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June 14, 2007

Cat Bullet

Bison Update

Filed under: Rocky Mountain Arsenal — Cat @ 6:00 am

Well, since I’m sure you were all wondering, I thought that I would give you an update on the Bison out at the Rocky Mountain Arsenal.

If you remember, 16 bison were released at the Arsenal on St. Patrick’s day of this year.

13 females of various ages, and three males.

All have settled in to their new “Roaming” range. One of the bulls has been a loner, typically hanging out by himself, but we are assured that this is natural behavior.

About a month ago, three of the cows had calves, so our herd is up to 19.

Bison calf

Pastoral Scene

I just love how their little bitty horns are growing in. I guess the mothers are greatful that the horns start to grow AFTER the birth process…

Due to the time of day when we normally see them, they are usually laying down, “Bagging some Rays.” But occasionally they are getting lunch:

MMmmmmmm ...  Mother's Milk

Sometimes they hang out with their elders:
Just Hanging with my Peeps

Although the biologists haven’t wanted to tangle with the mommas to find out what the sexes of the babies are, I have clear photographic evidence that at least one of them is a boy:

Its a BOY!

It is hard to believe that this little guy (probably around 60 pounds now) will grow up to be one of these:

Bison Bull

It has been a lot of fun leading tours out to visit the bison. It is gratifying to see the interest that people have in this topic. I’m looking forward to seeing how our herd develops over the upcoming years.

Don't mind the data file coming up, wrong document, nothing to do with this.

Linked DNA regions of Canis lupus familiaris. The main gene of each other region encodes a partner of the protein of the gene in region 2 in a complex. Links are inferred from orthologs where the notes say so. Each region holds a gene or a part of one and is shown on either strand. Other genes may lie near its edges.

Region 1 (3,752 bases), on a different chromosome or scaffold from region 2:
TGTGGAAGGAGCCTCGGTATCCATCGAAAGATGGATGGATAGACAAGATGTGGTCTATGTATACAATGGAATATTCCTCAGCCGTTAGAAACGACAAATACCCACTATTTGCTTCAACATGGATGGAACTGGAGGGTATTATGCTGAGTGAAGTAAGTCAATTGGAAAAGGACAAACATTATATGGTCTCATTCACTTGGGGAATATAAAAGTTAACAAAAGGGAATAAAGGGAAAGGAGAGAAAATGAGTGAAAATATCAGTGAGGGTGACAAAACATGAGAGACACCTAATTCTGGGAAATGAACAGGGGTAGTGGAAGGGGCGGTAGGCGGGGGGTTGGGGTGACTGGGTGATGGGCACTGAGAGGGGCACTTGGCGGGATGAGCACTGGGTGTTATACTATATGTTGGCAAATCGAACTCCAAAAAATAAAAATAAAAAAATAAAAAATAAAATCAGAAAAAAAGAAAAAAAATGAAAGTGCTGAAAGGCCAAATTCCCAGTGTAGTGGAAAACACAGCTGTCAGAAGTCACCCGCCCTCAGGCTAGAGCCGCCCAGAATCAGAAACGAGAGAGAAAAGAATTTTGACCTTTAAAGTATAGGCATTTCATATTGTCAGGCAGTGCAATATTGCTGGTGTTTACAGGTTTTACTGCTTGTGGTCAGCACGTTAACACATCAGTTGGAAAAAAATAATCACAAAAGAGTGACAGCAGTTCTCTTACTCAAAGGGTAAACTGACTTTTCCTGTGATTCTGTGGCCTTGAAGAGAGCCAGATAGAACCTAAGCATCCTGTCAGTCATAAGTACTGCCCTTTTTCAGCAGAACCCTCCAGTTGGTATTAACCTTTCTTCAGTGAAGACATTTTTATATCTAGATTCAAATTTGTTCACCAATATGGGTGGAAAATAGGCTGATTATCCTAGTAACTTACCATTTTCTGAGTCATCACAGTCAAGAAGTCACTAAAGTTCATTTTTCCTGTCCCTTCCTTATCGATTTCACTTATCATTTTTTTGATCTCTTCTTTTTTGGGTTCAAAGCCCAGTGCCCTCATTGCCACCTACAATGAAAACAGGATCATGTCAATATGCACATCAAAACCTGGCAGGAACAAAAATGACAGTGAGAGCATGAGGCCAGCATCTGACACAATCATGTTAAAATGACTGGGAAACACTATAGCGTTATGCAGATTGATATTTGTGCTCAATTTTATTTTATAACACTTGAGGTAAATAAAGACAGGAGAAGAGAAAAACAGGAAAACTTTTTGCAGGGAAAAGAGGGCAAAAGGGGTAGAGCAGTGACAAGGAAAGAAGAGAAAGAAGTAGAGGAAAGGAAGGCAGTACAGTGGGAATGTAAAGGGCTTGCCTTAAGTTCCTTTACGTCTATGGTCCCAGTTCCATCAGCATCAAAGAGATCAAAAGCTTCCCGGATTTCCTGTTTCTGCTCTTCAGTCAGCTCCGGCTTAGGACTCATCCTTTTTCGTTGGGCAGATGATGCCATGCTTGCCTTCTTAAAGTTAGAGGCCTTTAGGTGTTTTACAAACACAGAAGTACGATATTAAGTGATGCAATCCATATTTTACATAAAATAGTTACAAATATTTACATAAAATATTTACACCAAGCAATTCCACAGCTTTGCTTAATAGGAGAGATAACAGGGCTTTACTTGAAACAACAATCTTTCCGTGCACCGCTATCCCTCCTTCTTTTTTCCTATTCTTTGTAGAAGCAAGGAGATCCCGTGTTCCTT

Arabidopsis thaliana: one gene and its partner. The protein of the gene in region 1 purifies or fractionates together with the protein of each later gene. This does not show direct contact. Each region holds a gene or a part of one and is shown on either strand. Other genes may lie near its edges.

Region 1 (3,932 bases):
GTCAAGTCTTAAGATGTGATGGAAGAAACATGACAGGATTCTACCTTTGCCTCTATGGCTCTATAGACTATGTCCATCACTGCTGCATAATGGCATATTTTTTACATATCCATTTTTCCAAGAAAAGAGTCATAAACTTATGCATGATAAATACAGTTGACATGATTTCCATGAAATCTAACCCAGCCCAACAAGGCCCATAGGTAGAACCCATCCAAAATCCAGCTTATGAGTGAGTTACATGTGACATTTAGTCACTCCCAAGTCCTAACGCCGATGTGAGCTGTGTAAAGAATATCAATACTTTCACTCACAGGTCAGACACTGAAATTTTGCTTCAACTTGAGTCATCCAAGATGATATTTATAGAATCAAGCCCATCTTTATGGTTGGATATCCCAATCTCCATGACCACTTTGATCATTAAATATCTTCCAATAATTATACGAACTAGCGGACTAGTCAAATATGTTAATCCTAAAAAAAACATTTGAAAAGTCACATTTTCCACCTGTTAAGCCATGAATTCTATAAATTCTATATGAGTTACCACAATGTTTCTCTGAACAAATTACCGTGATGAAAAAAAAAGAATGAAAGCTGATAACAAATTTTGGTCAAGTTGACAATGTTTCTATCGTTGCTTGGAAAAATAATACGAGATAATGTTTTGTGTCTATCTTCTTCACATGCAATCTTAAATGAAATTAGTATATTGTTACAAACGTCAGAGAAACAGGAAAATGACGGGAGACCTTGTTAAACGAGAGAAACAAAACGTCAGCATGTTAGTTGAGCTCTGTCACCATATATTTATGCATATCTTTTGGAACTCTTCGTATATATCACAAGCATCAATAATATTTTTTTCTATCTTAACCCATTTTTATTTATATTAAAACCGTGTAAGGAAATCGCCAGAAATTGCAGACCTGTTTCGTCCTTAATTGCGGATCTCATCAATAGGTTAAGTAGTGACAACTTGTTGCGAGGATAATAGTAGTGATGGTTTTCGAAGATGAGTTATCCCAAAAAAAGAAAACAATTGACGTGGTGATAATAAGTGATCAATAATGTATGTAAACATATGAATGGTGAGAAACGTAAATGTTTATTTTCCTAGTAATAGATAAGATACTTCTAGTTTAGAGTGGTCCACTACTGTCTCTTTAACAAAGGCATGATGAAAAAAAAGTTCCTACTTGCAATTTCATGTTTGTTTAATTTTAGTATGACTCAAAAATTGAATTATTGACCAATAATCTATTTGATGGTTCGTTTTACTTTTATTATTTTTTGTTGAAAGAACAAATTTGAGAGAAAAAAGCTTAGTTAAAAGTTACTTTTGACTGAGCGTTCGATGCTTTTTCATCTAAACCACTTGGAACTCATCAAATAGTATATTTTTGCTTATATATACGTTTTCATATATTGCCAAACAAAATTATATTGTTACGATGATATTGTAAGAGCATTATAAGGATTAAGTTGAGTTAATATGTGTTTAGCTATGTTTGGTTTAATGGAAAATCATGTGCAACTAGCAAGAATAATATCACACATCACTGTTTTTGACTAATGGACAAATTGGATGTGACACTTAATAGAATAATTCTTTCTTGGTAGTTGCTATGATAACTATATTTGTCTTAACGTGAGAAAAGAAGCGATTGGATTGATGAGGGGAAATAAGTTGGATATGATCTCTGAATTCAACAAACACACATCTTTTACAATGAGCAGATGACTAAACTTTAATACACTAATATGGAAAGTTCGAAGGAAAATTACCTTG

Another Bison Calf

pitter patterpitter patterpitter patterpitter patterpitter patterpitter patterpitter patterpitter patterpitter patter

5 Comments »

  1. Awwww! Cute! I have noticed how well nourished your bison are. We just came back from Yellowstone National Park and the bison there have not yet put on weight from the difficult winter. An interesting note, some of last years calves were still nursing from a cow that was about ready to drop this years calf. These cows had definite ribs showing and had very little fat in their hump. The bison at Yellowstone have a difficult life compared to your herd. Some of the newly introduced wolve packs have learned to “harvest” bison. They prefer elk because they are easier, but when hungry, a pack will bring down a bison. Grizzly bears, coyotes and wolves harvest bison calves. Even so, the bison at Yellowstone have become a problem because of over population.

    Comment by Mom — June 14, 2007 @ 7:37 am
  2. Nice pictures. Love the hats, they look so cute on the girls. Thanks for sharing.

    Comment by Leanne Hayes — June 14, 2007 @ 5:31 pm
  3. The babies are so cute! I’m glad your herd is growing. I think my parents may like this kind of tour the next time they come to visit :)

    Comment by Terrie — June 15, 2007 @ 8:57 am
  4. Are you going to knit hats for all of the baby bison? :lol:

    Comment by Dave — June 16, 2007 @ 3:50 pm
  5. Um, OK. I’ll knit them if you volunteer to install them.

    Comment by Cat — June 18, 2007 @ 8:42 am

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